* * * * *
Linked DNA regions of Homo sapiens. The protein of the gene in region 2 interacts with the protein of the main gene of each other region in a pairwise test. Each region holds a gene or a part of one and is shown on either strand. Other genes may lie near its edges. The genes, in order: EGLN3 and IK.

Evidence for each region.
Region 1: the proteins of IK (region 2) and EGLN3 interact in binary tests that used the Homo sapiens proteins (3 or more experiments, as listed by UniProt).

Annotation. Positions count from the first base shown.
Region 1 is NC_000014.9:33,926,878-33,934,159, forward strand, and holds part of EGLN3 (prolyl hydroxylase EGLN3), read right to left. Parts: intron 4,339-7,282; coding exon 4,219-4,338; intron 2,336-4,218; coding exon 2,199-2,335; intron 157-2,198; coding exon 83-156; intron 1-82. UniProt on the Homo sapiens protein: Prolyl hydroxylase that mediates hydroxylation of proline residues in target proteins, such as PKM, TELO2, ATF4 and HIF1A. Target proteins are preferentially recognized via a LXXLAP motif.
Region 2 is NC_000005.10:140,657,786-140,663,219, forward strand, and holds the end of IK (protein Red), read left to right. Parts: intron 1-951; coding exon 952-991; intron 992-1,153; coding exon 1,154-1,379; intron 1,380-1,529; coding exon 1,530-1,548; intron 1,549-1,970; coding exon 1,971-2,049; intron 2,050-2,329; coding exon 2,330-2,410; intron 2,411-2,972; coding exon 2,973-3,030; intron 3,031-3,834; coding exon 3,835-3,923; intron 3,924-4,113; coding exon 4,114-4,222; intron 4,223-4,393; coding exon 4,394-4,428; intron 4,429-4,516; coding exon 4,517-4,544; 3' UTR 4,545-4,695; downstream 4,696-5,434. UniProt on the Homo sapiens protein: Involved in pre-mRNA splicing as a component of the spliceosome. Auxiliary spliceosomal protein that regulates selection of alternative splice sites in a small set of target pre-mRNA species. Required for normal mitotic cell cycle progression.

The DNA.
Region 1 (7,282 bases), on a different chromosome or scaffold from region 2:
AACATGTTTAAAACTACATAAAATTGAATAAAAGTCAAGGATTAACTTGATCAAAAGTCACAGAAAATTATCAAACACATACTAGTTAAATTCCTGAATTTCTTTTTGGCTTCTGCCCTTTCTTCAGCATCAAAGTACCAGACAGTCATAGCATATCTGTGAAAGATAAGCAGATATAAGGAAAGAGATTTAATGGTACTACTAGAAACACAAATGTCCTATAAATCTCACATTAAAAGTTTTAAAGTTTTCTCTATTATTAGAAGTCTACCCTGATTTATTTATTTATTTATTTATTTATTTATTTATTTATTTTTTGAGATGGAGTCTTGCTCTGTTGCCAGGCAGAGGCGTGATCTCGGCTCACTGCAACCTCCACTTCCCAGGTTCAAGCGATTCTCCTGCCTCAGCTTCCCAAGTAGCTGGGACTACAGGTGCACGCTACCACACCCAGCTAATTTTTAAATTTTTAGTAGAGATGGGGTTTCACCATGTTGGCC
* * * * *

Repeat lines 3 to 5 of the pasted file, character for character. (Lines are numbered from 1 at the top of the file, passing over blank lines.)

Region 1: the proteins of IK (region 2) and EGLN3 interact in binary tests that used the Homo sapiens proteins (3 or more experiments, as listed by UniProt).

Annotation. Positions count from the first base shown.
Region 1 is NC_000014.9:33,926,878-33,934,159, forward strand, and holds part of EGLN3 (prolyl hydroxylase EGLN3), read right to left. Parts: intron 4,339-7,282; coding exon 4,219-4,338; intron 2,336-4,218; coding exon 2,199-2,335; intron 157-2,198; coding exon 83-156; intron 1-82. UniProt on the Homo sapiens protein: Prolyl hydroxylase that mediates hydroxylation of proline residues in target proteins, such as PKM, TELO2, ATF4 and HIF1A. Target proteins are preferentially recognized via a LXXLAP motif.